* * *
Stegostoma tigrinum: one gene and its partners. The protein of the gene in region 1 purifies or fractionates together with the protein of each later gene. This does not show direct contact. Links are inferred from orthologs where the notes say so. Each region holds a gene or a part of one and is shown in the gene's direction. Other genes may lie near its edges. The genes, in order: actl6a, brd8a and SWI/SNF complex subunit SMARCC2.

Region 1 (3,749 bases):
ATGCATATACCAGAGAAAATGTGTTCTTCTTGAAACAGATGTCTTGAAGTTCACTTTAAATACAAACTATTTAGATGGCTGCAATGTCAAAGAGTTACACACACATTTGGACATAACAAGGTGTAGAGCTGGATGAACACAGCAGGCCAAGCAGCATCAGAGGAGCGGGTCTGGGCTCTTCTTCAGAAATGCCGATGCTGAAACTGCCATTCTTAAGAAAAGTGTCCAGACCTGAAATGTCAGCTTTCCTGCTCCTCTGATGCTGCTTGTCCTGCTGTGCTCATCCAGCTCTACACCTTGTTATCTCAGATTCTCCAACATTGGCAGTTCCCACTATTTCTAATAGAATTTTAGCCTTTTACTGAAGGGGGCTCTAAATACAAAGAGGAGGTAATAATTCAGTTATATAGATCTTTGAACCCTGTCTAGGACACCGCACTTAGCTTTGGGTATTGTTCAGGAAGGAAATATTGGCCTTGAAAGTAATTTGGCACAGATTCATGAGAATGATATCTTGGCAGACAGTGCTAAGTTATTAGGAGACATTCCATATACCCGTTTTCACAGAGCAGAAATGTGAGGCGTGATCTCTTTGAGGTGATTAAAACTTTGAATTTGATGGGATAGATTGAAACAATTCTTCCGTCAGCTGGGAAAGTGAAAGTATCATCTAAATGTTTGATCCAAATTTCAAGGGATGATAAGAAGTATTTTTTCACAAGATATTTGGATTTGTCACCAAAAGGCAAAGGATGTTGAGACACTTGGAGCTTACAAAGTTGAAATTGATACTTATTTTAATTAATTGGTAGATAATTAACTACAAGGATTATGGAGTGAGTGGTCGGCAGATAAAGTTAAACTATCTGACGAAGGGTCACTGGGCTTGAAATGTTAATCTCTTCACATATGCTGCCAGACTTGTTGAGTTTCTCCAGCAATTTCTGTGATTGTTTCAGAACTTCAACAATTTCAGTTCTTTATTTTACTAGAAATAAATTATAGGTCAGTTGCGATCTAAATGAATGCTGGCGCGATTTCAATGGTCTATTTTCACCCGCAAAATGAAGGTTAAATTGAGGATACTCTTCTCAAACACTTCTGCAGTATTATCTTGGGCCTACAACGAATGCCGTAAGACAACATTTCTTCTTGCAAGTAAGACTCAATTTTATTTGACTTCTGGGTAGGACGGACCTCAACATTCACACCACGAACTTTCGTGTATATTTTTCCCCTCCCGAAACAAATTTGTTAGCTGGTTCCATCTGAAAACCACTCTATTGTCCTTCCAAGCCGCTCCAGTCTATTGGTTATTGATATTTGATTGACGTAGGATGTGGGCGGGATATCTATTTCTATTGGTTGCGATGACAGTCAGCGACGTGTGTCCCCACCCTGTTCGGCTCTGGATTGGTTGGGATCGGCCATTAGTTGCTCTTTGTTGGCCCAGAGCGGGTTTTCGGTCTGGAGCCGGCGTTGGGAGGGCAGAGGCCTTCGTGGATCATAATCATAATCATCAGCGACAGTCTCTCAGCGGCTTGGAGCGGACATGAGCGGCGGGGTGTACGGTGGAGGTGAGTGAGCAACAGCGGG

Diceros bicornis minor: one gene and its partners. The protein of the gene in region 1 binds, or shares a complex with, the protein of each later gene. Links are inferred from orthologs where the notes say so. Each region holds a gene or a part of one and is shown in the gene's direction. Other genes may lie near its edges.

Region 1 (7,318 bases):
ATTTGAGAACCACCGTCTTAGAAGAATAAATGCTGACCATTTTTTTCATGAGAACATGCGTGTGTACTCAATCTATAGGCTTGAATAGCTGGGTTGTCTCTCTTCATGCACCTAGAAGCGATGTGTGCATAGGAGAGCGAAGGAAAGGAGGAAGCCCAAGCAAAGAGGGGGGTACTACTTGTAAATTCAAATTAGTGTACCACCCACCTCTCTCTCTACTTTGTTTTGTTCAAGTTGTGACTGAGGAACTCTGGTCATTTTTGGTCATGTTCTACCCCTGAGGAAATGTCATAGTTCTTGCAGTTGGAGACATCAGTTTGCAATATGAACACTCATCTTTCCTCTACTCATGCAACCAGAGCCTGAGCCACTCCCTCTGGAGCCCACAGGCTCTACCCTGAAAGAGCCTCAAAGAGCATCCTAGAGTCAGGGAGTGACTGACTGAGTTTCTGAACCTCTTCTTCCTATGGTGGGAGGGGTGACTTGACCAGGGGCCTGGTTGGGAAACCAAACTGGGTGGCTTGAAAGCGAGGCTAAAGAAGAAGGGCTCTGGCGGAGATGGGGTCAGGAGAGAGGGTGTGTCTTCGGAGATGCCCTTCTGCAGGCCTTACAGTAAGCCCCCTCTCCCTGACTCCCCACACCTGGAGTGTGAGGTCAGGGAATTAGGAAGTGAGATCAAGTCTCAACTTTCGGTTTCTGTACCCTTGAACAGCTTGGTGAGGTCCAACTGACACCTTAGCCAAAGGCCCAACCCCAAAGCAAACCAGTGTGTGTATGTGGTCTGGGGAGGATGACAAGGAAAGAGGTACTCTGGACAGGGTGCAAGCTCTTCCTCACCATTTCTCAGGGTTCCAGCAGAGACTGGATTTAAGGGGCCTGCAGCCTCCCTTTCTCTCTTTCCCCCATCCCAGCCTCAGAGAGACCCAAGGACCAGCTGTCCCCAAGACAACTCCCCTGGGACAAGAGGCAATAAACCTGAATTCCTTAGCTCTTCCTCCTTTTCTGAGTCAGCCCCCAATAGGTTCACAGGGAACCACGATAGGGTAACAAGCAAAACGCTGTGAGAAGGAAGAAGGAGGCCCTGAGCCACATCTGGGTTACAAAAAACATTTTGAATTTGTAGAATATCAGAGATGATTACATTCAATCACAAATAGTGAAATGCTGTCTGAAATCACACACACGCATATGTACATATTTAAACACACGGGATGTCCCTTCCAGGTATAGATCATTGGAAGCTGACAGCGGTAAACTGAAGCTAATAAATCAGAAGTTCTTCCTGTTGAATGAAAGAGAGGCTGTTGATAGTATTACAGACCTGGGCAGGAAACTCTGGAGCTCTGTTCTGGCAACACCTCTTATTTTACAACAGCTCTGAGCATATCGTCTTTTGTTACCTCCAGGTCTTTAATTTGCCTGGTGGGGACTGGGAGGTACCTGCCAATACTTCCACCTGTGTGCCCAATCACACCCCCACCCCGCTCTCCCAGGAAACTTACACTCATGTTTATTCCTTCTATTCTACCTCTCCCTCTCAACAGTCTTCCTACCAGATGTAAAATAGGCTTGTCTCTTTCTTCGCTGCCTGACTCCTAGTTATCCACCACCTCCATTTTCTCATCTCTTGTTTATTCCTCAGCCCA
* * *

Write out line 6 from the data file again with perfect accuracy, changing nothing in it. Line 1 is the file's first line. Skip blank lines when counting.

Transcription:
ATTTGAGAACCACCGTCTTAGAAGAATAAATGCTGACCATTTTTTTCATGAGAACATGCGTGTGTACTCAATCTATAGGCTTGAATAGCTGGGTTGTCTCTCTTCATGCACCTAGAAGCGATGTGTGCATAGGAGAGCGAAGGAAAGGAGGAAGCCCAAGCAAAGAGGGGGGTACTACTTGTAAATTCAAATTAGTGTACCACCCACCTCTCTCTCTACTTTGTTTTGTTCAAGTTGTGACTGAGGAACTCTGGTCATTTTTGGTCATGTTCTACCCCTGAGGAAATGTCATAGTTCTTGCAGTTGGAGACATCAGTTTGCAATATGAACACTCATCTTTCCTCTACTCATGCAACCAGAGCCTGAGCCACTCCCTCTGGAGCCCACAGGCTCTACCCTGAAAGAGCCTCAAAGAGCATCCTAGAGTCAGGGAGTGACTGACTGAGTTTCTGAACCTCTTCTTCCTATGGTGGGAGGGGTGACTTGACCAGGGGCCTGGTTGGGAAACCAAACTGGGTGGCTTGAAAGCGAGGCTAAAGAAGAAGGGCTCTGGCGGAGATGGGGTCAGGAGAGAGGGTGTGTCTTCGGAGATGCCCTTCTGCAGGCCTTACAGTAAGCCCCCTCTCCCTGACTCCCCACACCTGGAGTGTGAGGTCAGGGAATTAGGAAGTGAGATCAAGTCTCAACTTTCGGTTTCTGTACCCTTGAACAGCTTGGTGAGGTCCAACTGACACCTTAGCCAAAGGCCCAACCCCAAAGCAAACCAGTGTGTGTATGTGGTCTGGGGAGGATGACAAGGAAAGAGGTACTCTGGACAGGGTGCAAGCTCTTCCTCACCATTTCTCAGGGTTCCAGCAGAGACTGGATTTAAGGGGCCTGCAGCCTCCCTTTCTCTCTTTCCCCCATCCCAGCCTCAGAGAGACCCAAGGACCAGCTGTCCCCAAGACAACTCCCCTGGGACAAGAGGCAATAAACCTGAATTCCTTAGCTCTTCCTCCTTTTCTGAGTCAGCCCCCAATAGGTTCACAGGGAACCACGATAGGGTAACAAGCAAAACGCTGTGAGAAGGAAGAAGGAGGCCCTGAGCCACATCTGGGTTACAAAAAACATTTTGAATTTGTAGAATATCAGAGATGATTACATTCAATCACAAATAGTGAAATGCTGTCTGAAATCACACACACGCATATGTACATATTTAAACACACGGGATGTCCCTTCCAGGTATAGATCATTGGAAGCTGACAGCGGTAAACTGAAGCTAATAAATCAGAAGTTCTTCCTGTTGAATGAAAGAGAGGCTGTTGATAGTATTACAGACCTGGGCAGGAAACTCTGGAGCTCTGTTCTGGCAACACCTCTTATTTTACAACAGCTCTGAGCATATCGTCTTTTGTTACCTCCAGGTCTTTAATTTGCCTGGTGGGGACTGGGAGGTACCTGCCAATACTTCCACCTGTGTGCCCAATCACACCCCCACCCCGCTCTCCCAGGAAACTTACACTCATGTTTATTCCTTCTATTCTACCTCTCCCTCTCAACAGTCTTCCTACCAGATGTAAAATAGGCTTGTCTCTTTCTTCGCTGCCTGACTCCTAGTTATCCACCACCTCCATTTTCTCATCTCTTGTTTATTCCTCAGCCCA